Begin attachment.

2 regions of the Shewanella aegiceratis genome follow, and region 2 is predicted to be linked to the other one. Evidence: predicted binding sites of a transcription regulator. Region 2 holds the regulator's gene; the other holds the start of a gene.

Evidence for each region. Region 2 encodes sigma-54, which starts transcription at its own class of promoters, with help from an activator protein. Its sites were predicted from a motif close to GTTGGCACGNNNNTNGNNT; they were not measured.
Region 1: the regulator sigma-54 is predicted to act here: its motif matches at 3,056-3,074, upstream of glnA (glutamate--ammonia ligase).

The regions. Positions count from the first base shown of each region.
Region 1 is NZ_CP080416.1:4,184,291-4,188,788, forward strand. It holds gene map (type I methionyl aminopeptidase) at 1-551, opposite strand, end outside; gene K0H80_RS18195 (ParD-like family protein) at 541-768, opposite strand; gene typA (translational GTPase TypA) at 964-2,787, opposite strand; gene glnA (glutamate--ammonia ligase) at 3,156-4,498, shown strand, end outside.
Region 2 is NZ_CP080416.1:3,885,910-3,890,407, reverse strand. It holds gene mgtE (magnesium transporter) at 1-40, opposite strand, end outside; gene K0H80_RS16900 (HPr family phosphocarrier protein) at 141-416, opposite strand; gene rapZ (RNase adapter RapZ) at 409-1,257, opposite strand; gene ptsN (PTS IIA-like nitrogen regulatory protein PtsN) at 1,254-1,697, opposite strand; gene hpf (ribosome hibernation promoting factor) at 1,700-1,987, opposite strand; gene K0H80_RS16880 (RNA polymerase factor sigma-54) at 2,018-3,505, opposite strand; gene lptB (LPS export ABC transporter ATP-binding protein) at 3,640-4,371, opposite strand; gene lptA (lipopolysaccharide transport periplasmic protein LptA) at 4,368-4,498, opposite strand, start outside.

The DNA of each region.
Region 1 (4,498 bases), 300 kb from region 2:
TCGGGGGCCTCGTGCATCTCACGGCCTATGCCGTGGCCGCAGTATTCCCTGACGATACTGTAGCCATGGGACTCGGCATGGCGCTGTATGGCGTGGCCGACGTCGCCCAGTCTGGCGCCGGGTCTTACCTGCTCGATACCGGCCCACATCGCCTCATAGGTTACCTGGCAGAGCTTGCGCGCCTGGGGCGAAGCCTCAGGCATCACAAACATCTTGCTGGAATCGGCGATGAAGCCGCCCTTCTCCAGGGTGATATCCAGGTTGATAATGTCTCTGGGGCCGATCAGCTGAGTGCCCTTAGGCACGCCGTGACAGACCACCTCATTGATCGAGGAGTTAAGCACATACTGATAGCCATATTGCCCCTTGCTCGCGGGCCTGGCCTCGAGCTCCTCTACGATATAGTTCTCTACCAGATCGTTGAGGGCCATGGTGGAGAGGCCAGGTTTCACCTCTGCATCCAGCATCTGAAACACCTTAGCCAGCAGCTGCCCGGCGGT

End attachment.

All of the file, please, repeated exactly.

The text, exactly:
2 regions of the Shewanella aegiceratis genome follow, and region 2 is predicted to be linked to the other one. Evidence: predicted binding sites of a transcription regulator. Region 2 holds the regulator's gene; the other holds the start of a gene.

Evidence for each region. Region 2 encodes sigma-54, which starts transcription at its own class of promoters, with help from an activator protein. Its sites were predicted from a motif close to GTTGGCACGNNNNTNGNNT; they were not measured.
Region 1: the regulator sigma-54 is predicted to act here: its motif matches at 3,056-3,074, upstream of glnA (glutamate--ammonia ligase).

The regions. Positions count from the first base shown of each region.
Region 1 is NZ_CP080416.1:4,184,291-4,188,788, forward strand. It holds gene map (type I methionyl aminopeptidase) at 1-551, opposite strand, end outside; gene K0H80_RS18195 (ParD-like family protein) at 541-768, opposite strand; gene typA (translational GTPase TypA) at 964-2,787, opposite strand; gene glnA (glutamate--ammonia ligase) at 3,156-4,498, shown strand, end outside.
Region 2 is NZ_CP080416.1:3,885,910-3,890,407, reverse strand. It holds gene mgtE (magnesium transporter) at 1-40, opposite strand, end outside; gene K0H80_RS16900 (HPr family phosphocarrier protein) at 141-416, opposite strand; gene rapZ (RNase adapter RapZ) at 409-1,257, opposite strand; gene ptsN (PTS IIA-like nitrogen regulatory protein PtsN) at 1,254-1,697, opposite strand; gene hpf (ribosome hibernation promoting factor) at 1,700-1,987, opposite strand; gene K0H80_RS16880 (RNA polymerase factor sigma-54) at 2,018-3,505, opposite strand; gene lptB (LPS export ABC transporter ATP-binding protein) at 3,640-4,371, opposite strand; gene lptA (lipopolysaccharide transport periplasmic protein LptA) at 4,368-4,498, opposite strand, start outside.

The DNA of each region.
Region 1 (4,498 bases), 300 kb from region 2:
TCGGGGGCCTCGTGCATCTCACGGCCTATGCCGTGGCCGCAGTATTCCCTGACGATACTGTAGCCATGGGACTCGGCATGGCGCTGTATGGCGTGGCCGACGTCGCCCAGTCTGGCGCCGGGTCTTACCTGCTCGATACCGGCCCACATCGCCTCATAGGTTACCTGGCAGAGCTTGCGCGCCTGGGGCGAAGCCTCAGGCATCACAAACATCTTGCTGGAATCGGCGATGAAGCCGCCCTTCTCCAGGGTGATATCCAGGTTGATAATGTCTCTGGGGCCGATCAGCTGAGTGCCCTTAGGCACGCCGTGACAGACCACCTCATTGATCGAGGAGTTAAGCACATACTGATAGCCATATTGCCCCTTGCTCGCGGGCCTGGCCTCGAGCTCCTCTACGATATAGTTCTCTACCAGATCGTTGAGGGCCATGGTGGAGAGGCCAGGTTTCACCTCTGCATCCAGCATCTGAAACACCTTAGCCAGCAGCTGCCCGGCGGT